This morning, I finally made a map of one of the villages.  I showed it to mom.  She turned her head to hide the amusement as she knows how important this is to me.  My son heard us discussing it.

"There's a website-deviantart dot com.  There's artists who do work for commission."

Huhhnah.  According to several sources at fantasy map making sites, authors giving writerly tips and general advice columnists, I really don't have to worry about any maps being beautiful on my end.  What a relief!  My publisher will hire an artist regardless of how much work I put into these maps.

Wait!  Right this moment, I have no publisher.  I am my own publisher.

05 January 2013

A break in the day

And no, I don't plan on putting up the whole book.  Just the first few scenes.  The book has already been through the spellcheck, weak sentence and repeats.  Now at the cutting of what is really backstory and have added scenes here and there.  (Sis, I'm still waiting for your comments on the first sentence or whatever it was you had in mind.)

I've got the instructions for how to use that handy dandy Paint.NET program.  I can do my covers.  One less item tic'd and now working on that in my spare time.  hahahohoheehee.  I was spending a lot of time in the forums over there and was getting the hang of it.  Then I happened on the thread containing the link to "Mastering Paint.NET 3.5.10" by Scott Stringer.  It saved me a lot of trial and error which is what I had been doing.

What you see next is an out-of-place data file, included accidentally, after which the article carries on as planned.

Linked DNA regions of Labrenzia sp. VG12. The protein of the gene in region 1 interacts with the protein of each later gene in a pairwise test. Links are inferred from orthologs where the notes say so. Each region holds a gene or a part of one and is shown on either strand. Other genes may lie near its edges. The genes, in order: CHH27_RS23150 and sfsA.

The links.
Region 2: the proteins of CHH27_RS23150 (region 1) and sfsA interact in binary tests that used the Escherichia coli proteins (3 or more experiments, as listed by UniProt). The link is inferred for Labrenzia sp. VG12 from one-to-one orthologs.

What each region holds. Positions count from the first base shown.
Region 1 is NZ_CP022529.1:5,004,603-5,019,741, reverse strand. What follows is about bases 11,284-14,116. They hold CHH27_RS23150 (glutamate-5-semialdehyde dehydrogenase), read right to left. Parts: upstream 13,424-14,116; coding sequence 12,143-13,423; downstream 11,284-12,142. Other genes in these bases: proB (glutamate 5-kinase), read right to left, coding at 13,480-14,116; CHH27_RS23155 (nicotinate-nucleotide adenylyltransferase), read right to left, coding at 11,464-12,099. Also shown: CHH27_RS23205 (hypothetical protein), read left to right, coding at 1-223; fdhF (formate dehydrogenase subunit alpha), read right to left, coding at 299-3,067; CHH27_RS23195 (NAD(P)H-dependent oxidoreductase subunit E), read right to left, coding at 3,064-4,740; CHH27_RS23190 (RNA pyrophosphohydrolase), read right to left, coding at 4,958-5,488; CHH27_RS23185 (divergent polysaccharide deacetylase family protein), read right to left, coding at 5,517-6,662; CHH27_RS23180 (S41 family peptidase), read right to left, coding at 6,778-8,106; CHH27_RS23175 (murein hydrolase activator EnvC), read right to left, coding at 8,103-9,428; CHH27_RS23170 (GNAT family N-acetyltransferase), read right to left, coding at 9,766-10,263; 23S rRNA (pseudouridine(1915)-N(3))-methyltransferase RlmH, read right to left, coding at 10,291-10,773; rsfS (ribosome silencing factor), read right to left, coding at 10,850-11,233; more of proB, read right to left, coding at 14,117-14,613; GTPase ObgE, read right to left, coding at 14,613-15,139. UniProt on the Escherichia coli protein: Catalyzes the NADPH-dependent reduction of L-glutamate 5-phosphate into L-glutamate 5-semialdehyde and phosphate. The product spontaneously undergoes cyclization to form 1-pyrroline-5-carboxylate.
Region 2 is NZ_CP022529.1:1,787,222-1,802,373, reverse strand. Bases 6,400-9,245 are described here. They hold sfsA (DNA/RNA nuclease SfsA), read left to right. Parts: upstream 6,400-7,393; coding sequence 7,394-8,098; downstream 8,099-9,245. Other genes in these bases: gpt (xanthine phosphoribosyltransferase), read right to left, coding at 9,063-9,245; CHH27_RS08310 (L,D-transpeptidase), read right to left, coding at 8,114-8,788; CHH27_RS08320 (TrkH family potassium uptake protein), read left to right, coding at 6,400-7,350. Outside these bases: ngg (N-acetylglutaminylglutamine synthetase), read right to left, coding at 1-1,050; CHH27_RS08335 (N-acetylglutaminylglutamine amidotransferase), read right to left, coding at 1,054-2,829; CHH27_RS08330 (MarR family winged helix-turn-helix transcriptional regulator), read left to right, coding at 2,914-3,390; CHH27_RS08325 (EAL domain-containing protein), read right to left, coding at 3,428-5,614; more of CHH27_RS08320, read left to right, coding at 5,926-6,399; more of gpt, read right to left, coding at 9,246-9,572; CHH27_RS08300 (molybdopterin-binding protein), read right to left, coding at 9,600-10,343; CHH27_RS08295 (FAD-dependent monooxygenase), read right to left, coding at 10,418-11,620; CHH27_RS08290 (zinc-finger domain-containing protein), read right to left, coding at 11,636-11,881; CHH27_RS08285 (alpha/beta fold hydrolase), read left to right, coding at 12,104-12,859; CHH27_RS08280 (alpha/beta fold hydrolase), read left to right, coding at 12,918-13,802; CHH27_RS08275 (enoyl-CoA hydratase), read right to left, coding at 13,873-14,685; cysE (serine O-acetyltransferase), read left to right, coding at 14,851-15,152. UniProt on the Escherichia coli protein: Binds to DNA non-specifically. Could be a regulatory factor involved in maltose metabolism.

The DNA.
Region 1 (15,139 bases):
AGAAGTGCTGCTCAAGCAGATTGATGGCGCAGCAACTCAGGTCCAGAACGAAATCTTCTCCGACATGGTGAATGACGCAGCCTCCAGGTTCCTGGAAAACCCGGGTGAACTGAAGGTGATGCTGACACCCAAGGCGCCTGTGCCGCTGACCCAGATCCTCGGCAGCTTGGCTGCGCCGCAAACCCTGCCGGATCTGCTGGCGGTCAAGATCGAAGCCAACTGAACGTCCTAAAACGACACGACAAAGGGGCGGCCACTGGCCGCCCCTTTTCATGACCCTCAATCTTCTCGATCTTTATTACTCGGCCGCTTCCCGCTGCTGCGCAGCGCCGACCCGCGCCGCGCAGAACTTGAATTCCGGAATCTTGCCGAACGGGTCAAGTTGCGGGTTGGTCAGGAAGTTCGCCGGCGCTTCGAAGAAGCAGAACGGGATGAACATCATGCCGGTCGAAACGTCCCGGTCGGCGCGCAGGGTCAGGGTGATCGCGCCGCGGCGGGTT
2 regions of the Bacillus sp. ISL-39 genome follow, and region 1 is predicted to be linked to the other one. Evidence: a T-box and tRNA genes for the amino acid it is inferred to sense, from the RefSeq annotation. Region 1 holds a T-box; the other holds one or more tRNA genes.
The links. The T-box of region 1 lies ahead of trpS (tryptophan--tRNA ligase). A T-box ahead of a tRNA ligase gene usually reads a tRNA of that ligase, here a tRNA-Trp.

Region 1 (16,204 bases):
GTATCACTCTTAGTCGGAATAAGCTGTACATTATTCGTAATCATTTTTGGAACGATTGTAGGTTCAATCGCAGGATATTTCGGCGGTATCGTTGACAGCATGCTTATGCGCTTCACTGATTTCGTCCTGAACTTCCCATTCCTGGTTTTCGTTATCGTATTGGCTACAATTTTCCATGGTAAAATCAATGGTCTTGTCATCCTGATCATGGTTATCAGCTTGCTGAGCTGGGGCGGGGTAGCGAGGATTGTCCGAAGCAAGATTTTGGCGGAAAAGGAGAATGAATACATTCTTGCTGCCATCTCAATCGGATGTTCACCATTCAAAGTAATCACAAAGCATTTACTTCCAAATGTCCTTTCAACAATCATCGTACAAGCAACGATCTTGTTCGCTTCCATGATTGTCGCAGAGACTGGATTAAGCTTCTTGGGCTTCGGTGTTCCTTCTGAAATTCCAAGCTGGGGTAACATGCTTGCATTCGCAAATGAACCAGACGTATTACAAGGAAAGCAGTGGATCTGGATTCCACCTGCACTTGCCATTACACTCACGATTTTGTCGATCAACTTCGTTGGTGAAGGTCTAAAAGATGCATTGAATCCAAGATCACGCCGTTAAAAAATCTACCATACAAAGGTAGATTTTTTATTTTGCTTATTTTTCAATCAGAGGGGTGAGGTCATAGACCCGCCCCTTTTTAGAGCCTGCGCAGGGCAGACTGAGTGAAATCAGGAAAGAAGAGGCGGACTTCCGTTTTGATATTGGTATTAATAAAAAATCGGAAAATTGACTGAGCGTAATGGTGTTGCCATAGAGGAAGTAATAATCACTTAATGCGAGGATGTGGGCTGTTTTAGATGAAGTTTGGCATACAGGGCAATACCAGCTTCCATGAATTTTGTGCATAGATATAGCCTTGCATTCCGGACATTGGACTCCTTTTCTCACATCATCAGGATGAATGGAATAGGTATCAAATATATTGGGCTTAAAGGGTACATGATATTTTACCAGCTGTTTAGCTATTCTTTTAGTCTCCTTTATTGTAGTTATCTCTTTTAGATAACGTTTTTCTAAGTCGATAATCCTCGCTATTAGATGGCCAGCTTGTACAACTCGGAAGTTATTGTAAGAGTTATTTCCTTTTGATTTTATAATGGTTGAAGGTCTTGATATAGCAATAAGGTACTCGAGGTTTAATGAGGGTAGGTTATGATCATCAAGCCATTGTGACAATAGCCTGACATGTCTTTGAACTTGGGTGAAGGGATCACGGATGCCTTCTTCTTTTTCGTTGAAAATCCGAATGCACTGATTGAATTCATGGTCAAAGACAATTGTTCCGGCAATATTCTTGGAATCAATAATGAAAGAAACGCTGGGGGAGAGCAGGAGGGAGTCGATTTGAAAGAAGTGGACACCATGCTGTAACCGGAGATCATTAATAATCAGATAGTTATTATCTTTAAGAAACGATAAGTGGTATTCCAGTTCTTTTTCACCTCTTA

Ahh, I should have kept the first cover I experimented with.  What a...the title and my name disappeared completely.  I was hanging out over there trying to find out how to get them back.  And trying to cut something from one image to overlay reminded me why I am in complete awe of those like Michael Offutt who can draw.  I was checking out his artwork.

Chuckling to myself thinking about my inability to trace even.  I, who can sit for hours putting thousands of teeny, tiny, beads on a cloth background can't draw.  Hmm.  I'm at the age where I could take an art class.  Naaah.  I'll settle for admiring artists like Michael.

In my travels around the net recently, I came across a lot of posts at various sites detailing goals and such for the year.  Mine have been done during August, the month of my birth.  I have already had to change deadlines for self publishing.  Forgot one very important thing. The cover.  Yeah, yeah, yeah.  I knew one had to be created.

I didn't take into account exactly what needed to be done.  Howsomeever, that important detail is quickly coming under control.  One thing the back burner has done:  revising my short stories has turned up a few more grammar errors that I missed.  I've taken a couple photos and will try for a decent cover.  I looked at the photo sites and decided I didn't want the hassle of getting copyright permission at this point.  Mostly, no money to pay as the photos I liked were expensive.  My to-do's are longer, adding items to the growing plans of things that need to be done.  Hmm. Well, onward and upward.